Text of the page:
They had great insight in terms of understanding that what was new by the beginning of the twentieth-century was the export of capital. That said, they tended to see the export of capital as an inevitable outcome of the barriers to accumulation inside each of the leading capitalist countries, and this wasn’t the case for the most part. The export of capital was taking place because of the dynamism of capitalism simply spilling over into investment abroad, not because there were absolute barriers to accumulation at home. They combined this notion of a domestic crisis of accumulation with a theorisation of all capitalist social formations as being dominated by the merger of finance and industry, which Hilferding, generalising from the German case, called “finance capital”. These great trusts or monopolies were conceived of as using the state instrumentally in a one-to-one relationship. When all this was combined – a crisis of accumulation at home, the advent of finance capital, its capture of the state, and the associated export of capital – the thesis of inter-imperial rivalry was come up with, which they saw in their most extreme form as the what Lenin called “the highest stage of capitalism”. That being the case, Marxists spent the rest of the century looking for that finally to be realised, or trying to theorise why it was being postponed.

By the end of the twentieth-century, one needed to pause to see what was wrong with that thesis. Not only in terms of obviously being incorrect in predicting inter-imperial rivalry, but also in not understanding the way in which old empires – the pre-WW1 empires – became incorporated into the very different type of American empire. It was an empire that didn’t operate with colonies, but it was an empire in the sense of being engaged in the extended political rule that came with promoting and managing the internationalisation of capital, but not in the sense of colonisation. Rather, in the sense of taking responsibilities for maintaining order and reproducing the conditions of accumulation, not just for its own social formation in the US, but, by virtue of its major responsibility for accumulation much more broadly, internationally.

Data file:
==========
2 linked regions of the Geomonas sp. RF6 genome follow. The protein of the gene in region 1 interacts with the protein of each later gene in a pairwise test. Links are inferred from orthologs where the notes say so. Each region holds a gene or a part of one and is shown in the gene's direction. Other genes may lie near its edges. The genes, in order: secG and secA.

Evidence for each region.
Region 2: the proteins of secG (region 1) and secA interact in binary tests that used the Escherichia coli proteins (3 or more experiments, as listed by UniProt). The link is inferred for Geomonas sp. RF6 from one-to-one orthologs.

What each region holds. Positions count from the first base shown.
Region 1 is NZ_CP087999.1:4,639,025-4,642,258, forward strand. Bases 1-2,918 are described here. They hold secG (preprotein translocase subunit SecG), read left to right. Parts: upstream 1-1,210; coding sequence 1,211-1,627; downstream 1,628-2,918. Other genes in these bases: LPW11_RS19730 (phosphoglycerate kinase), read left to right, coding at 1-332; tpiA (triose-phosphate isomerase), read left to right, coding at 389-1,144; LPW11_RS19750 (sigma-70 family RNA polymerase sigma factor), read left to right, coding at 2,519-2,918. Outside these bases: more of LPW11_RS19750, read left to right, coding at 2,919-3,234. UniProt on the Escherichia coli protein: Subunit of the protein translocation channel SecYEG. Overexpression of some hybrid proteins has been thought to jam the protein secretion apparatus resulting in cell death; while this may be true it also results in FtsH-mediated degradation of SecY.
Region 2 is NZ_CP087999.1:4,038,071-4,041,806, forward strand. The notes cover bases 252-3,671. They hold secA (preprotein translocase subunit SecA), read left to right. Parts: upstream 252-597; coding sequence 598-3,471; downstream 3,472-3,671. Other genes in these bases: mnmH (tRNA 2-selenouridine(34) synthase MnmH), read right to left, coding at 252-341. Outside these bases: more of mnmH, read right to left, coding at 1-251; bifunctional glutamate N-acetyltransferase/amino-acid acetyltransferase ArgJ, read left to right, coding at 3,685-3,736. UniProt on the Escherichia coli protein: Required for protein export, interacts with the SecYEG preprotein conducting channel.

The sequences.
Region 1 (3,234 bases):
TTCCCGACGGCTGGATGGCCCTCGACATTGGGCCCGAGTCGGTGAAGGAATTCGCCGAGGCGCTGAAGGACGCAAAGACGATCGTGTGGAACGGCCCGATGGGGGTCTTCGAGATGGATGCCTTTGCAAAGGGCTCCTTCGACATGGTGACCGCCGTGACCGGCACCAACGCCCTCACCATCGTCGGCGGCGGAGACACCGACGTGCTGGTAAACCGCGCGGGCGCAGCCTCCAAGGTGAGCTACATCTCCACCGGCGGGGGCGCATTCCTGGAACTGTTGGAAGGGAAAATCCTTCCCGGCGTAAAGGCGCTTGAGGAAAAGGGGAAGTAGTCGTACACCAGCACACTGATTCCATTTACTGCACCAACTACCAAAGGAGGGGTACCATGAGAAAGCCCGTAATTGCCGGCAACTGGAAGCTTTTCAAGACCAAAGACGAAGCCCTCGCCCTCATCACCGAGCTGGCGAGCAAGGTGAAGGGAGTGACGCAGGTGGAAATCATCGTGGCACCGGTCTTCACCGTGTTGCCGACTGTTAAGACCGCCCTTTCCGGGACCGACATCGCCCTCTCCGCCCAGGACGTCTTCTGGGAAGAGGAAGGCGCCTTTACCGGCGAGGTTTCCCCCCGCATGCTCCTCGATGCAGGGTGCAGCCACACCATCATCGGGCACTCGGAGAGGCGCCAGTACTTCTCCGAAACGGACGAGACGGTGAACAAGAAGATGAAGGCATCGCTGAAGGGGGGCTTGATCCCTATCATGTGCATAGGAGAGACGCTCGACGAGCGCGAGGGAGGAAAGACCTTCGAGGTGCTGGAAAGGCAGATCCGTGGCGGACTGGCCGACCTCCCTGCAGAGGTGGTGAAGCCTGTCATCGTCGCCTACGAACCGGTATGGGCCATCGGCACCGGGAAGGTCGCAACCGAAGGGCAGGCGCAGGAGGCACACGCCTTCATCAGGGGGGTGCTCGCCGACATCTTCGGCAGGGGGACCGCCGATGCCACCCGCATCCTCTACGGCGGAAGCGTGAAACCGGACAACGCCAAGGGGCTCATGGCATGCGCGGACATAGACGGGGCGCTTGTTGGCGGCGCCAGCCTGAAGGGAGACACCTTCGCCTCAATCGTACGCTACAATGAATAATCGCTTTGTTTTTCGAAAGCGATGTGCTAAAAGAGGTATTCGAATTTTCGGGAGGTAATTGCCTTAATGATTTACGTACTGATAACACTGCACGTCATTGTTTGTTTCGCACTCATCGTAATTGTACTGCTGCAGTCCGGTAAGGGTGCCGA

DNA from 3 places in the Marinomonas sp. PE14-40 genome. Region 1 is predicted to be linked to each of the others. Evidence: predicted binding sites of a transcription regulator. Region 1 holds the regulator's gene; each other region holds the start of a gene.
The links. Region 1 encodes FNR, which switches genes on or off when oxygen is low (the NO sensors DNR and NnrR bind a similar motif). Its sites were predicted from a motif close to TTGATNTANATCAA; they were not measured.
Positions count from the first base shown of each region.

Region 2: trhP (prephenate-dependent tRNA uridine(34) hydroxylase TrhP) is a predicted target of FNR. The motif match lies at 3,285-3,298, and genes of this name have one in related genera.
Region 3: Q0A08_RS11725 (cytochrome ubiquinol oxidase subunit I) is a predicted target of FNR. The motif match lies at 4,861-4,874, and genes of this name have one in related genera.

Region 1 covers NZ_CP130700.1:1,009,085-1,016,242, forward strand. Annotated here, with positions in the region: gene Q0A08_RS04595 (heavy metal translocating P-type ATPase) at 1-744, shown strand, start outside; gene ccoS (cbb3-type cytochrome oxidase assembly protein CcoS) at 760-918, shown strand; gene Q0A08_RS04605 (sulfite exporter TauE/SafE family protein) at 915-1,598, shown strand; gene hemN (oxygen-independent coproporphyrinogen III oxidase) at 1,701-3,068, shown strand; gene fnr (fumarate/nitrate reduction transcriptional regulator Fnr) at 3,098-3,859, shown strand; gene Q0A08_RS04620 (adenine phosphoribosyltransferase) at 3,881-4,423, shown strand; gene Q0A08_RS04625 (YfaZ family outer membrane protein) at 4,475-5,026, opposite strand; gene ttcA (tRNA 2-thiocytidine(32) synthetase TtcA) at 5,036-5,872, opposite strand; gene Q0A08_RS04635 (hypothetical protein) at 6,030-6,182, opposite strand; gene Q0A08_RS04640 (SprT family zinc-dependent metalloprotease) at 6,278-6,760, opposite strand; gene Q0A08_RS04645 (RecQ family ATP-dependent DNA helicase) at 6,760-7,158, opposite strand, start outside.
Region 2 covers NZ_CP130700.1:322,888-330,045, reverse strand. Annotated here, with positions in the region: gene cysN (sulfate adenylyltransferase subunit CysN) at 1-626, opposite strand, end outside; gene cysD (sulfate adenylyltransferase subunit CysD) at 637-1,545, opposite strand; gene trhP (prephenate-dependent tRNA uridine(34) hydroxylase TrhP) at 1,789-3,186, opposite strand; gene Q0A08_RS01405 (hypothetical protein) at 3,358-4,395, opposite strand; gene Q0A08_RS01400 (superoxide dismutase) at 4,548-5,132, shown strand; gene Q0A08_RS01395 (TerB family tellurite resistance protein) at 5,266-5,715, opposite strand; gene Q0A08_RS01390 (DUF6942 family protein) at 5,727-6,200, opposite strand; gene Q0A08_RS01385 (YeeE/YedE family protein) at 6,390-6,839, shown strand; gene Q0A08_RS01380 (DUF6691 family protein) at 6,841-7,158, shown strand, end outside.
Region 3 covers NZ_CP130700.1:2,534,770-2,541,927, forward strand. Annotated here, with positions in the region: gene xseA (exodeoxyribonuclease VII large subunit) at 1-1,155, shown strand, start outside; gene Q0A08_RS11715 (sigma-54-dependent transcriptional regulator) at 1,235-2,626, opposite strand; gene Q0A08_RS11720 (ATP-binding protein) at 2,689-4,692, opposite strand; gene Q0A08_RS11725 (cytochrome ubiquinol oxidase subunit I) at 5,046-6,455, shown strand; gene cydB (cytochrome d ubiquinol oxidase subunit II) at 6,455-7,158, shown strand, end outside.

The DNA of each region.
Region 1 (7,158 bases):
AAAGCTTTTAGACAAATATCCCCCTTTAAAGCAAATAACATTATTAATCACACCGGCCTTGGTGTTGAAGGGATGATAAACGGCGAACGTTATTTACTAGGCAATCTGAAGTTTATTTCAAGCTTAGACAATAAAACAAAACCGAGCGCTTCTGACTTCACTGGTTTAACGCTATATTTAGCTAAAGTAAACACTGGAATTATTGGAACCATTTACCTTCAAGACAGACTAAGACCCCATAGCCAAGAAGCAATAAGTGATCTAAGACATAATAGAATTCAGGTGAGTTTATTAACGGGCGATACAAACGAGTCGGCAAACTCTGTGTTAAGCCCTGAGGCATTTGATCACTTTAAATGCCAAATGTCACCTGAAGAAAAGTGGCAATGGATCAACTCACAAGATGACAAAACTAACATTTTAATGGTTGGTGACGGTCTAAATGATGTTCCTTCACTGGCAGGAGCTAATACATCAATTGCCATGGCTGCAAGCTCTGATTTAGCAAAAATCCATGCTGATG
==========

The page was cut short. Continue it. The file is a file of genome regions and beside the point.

‘The Making of Global Capitalism’ contains occasional allusions to the role of ideology in the (informal) American US empire, such as the following: “What added to the legitimacy of the informal American empire was the cachet that liberal democratic ideas and the ‘rule of law’ lent to the United State abroad”. What space do you give to the role of ideology within your conceptualisation of empire? Would you, for example, make sense of a work like Edward Said’s ‘Culture and Imperialism’?

If you mean ideology in the sense of ideational identities, inspirations, and commitments, and their effect on practices, then I think their role is a large one. I would go along with the Poulantzasian-Althusserian insistence that we need to analyse the economic, political, and ideological levels as a totality, although, as I have indicated, I have some trouble with trying to only using the element of class analysis in that, or only see class actors in that.

In the American case, I think that the American Revolution, and the form Republicanism took in the United States, placed very important ideational constraints on the American US empire’s initial tendency to colonisation. It made it highly problematic to justify in popular and political discourse. So they always had to hide this, even in the case of Cuba, the Philippines, and Puerto Rico. The greatest empire the world has ever known – the US since 1945 – has ideologically committed to decolonization.Moreover, insofar as ideology enters deeply into popular culture – the extent to which the good life around the world is defined by the American shopping mall, by American films, by American commodities –, is an enormously important factor in under-writing the US-American imperial role in the world, and in the spread of American capitalism.

The democratic peace thesis famously postulates two-fold: an empirical claim that democracies have not, or with few exceptions, warred with one another; and a causal explanation of that phenomena, rooted in Kant’s Perpetual Peace (structural features of democracy, mutual norms and respect, and economic interdependence). Do you think that empirical claim holds up, and, if so, under what explanation? Moreover, democracies only reached a sufficient number and proximity for the absence of their mutual war to become statistically significant in the post-war era – the era of informal American empire, on your account. Do you see a relationship between the two?

Very interesting – yes, I do see a relationship there. The power of the thesis pertains most to the post-WW2 developments amongst previously warring imperial states. I think that perhaps more important than the political form of democracy was the economic (and military and security agency) integration of the North America, Western Europe, and Japan over this period. Nevertheless, I think the nature of the integration is such that it couldn’t have taken place without the liberal democratic political form, in both its institutional and ideological instantiations. So I see your point, and I think there’s a lot in it.